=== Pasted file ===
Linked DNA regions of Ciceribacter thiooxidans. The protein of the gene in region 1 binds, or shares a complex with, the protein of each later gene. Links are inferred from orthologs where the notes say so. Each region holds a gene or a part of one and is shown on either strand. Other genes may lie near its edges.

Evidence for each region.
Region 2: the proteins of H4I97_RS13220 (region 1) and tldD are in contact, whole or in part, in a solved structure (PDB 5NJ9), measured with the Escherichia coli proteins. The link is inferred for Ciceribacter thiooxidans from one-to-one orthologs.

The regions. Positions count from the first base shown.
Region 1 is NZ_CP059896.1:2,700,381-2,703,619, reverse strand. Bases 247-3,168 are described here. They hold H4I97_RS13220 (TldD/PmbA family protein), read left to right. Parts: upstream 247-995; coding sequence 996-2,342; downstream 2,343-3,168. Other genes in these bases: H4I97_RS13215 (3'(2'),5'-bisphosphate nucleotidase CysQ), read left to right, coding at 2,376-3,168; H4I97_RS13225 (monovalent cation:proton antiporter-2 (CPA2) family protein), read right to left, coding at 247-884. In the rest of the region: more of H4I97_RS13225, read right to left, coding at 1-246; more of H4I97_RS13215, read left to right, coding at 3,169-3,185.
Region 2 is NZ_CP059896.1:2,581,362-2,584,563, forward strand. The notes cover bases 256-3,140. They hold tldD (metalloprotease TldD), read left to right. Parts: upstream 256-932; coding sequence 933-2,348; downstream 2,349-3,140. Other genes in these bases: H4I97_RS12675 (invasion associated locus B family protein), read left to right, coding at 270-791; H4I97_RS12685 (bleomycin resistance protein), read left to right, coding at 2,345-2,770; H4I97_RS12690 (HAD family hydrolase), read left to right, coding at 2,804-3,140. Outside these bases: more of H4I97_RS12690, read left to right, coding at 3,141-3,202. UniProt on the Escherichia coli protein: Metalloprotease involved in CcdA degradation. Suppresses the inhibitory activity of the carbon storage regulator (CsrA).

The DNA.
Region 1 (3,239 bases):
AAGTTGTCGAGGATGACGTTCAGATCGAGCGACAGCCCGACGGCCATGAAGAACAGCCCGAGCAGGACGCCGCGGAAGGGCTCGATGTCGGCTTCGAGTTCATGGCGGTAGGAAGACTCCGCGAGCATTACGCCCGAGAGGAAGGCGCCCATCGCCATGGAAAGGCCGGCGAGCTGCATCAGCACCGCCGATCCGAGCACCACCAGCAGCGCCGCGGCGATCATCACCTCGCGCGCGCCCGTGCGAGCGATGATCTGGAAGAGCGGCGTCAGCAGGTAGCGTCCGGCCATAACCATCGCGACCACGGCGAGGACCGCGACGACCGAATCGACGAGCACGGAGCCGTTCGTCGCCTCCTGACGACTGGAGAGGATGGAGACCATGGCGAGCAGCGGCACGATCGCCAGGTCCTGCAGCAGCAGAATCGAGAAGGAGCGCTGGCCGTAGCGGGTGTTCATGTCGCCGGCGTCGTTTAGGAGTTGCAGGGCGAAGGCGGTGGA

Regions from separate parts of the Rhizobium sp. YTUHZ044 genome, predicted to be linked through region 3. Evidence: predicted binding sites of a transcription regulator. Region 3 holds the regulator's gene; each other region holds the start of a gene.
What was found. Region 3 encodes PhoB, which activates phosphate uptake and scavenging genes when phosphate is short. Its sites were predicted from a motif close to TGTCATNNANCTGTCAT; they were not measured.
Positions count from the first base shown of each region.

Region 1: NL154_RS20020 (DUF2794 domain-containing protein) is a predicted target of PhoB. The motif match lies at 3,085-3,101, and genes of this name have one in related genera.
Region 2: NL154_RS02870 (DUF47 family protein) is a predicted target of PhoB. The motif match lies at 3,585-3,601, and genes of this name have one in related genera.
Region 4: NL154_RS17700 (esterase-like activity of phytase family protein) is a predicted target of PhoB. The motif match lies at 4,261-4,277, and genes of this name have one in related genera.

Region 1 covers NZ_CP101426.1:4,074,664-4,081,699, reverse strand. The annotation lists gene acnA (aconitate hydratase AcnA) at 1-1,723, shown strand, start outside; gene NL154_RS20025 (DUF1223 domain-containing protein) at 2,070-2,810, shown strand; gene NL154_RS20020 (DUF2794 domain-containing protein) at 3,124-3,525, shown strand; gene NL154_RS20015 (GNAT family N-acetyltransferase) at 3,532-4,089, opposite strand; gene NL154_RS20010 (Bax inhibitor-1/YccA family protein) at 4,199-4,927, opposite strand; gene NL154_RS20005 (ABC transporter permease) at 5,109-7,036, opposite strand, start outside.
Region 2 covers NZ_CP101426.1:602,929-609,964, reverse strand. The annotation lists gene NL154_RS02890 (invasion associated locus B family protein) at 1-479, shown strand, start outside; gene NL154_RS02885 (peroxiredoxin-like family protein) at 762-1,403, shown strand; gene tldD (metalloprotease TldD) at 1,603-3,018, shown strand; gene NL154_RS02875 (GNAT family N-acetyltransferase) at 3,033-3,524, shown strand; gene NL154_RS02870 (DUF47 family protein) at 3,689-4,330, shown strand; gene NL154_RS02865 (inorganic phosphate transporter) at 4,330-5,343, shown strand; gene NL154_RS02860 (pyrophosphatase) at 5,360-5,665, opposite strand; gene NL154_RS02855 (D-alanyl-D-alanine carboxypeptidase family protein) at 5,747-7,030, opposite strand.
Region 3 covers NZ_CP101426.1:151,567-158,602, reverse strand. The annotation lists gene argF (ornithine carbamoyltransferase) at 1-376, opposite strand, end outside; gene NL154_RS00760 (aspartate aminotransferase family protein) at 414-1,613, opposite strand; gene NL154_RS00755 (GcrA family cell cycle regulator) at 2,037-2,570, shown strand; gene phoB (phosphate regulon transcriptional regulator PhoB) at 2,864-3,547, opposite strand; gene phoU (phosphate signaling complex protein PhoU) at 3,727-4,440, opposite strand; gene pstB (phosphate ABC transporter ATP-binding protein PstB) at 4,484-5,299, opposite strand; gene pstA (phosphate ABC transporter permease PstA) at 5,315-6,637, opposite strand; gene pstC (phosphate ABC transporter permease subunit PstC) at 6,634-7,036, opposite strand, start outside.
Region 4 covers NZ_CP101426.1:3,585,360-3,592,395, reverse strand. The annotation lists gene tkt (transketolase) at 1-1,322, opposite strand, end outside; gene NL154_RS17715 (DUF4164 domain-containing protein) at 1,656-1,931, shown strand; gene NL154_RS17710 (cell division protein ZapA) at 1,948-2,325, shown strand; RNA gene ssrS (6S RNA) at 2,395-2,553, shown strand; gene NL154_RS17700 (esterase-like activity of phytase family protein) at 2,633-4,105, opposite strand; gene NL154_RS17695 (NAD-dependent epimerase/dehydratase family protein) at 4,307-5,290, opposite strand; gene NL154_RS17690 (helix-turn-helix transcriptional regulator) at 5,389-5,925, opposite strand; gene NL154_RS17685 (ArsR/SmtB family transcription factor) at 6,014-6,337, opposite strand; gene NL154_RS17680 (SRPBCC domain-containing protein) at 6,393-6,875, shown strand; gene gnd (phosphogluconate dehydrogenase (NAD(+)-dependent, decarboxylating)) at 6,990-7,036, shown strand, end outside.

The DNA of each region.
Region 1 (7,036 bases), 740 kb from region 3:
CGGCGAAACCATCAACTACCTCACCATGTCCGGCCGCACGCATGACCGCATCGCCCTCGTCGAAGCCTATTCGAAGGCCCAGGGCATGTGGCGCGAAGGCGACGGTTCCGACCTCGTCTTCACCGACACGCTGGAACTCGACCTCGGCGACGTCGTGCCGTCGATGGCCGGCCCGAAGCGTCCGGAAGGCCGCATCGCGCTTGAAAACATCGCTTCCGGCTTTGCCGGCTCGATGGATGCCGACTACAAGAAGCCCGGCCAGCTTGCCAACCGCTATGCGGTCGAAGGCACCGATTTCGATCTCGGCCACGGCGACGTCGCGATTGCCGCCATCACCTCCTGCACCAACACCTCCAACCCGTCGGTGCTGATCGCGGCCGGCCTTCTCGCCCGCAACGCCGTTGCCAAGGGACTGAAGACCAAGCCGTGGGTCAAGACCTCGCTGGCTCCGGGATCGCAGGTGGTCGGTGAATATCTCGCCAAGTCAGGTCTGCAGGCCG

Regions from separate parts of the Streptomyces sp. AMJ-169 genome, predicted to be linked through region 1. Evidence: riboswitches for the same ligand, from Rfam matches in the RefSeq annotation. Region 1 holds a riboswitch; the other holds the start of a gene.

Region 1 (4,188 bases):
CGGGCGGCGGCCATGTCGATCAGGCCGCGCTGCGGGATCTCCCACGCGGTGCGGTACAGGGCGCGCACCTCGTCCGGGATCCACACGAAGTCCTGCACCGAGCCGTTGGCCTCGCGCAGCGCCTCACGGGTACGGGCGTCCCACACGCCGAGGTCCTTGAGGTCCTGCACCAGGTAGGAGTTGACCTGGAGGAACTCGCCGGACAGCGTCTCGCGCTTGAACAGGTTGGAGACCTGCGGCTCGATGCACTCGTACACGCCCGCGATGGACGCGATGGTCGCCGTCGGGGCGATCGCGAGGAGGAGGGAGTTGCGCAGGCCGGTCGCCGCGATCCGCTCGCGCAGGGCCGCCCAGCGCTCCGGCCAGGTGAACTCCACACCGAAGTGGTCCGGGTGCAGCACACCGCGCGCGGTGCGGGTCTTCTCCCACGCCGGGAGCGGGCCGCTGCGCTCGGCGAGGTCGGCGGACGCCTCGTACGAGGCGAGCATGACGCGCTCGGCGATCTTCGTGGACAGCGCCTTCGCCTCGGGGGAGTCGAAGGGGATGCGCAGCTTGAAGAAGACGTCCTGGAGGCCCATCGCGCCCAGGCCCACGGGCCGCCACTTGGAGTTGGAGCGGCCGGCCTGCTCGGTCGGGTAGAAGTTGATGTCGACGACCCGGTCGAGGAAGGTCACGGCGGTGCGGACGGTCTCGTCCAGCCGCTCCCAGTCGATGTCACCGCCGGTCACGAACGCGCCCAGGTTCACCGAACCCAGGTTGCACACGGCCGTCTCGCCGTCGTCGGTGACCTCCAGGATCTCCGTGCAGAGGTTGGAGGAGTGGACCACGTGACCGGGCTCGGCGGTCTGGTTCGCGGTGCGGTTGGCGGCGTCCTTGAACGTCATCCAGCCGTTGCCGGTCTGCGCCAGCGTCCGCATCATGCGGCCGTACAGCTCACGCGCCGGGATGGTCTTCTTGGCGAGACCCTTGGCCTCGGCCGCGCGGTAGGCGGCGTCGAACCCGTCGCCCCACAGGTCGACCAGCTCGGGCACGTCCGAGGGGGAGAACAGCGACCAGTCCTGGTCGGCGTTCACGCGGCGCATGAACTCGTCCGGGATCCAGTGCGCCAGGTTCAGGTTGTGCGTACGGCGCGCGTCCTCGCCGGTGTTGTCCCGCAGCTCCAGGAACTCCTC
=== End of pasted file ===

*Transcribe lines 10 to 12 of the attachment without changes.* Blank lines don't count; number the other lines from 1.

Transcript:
Regions from separate parts of the Rhizobium sp. YTUHZ044 genome, predicted to be linked through region 3. Evidence: predicted binding sites of a transcription regulator. Region 3 holds the regulator's gene; each other region holds the start of a gene.
What was found. Region 3 encodes PhoB, which activates phosphate uptake and scavenging genes when phosphate is short. Its sites were predicted from a motif close to TGTCATNNANCTGTCAT; they were not measured.
Positions count from the first base shown of each region.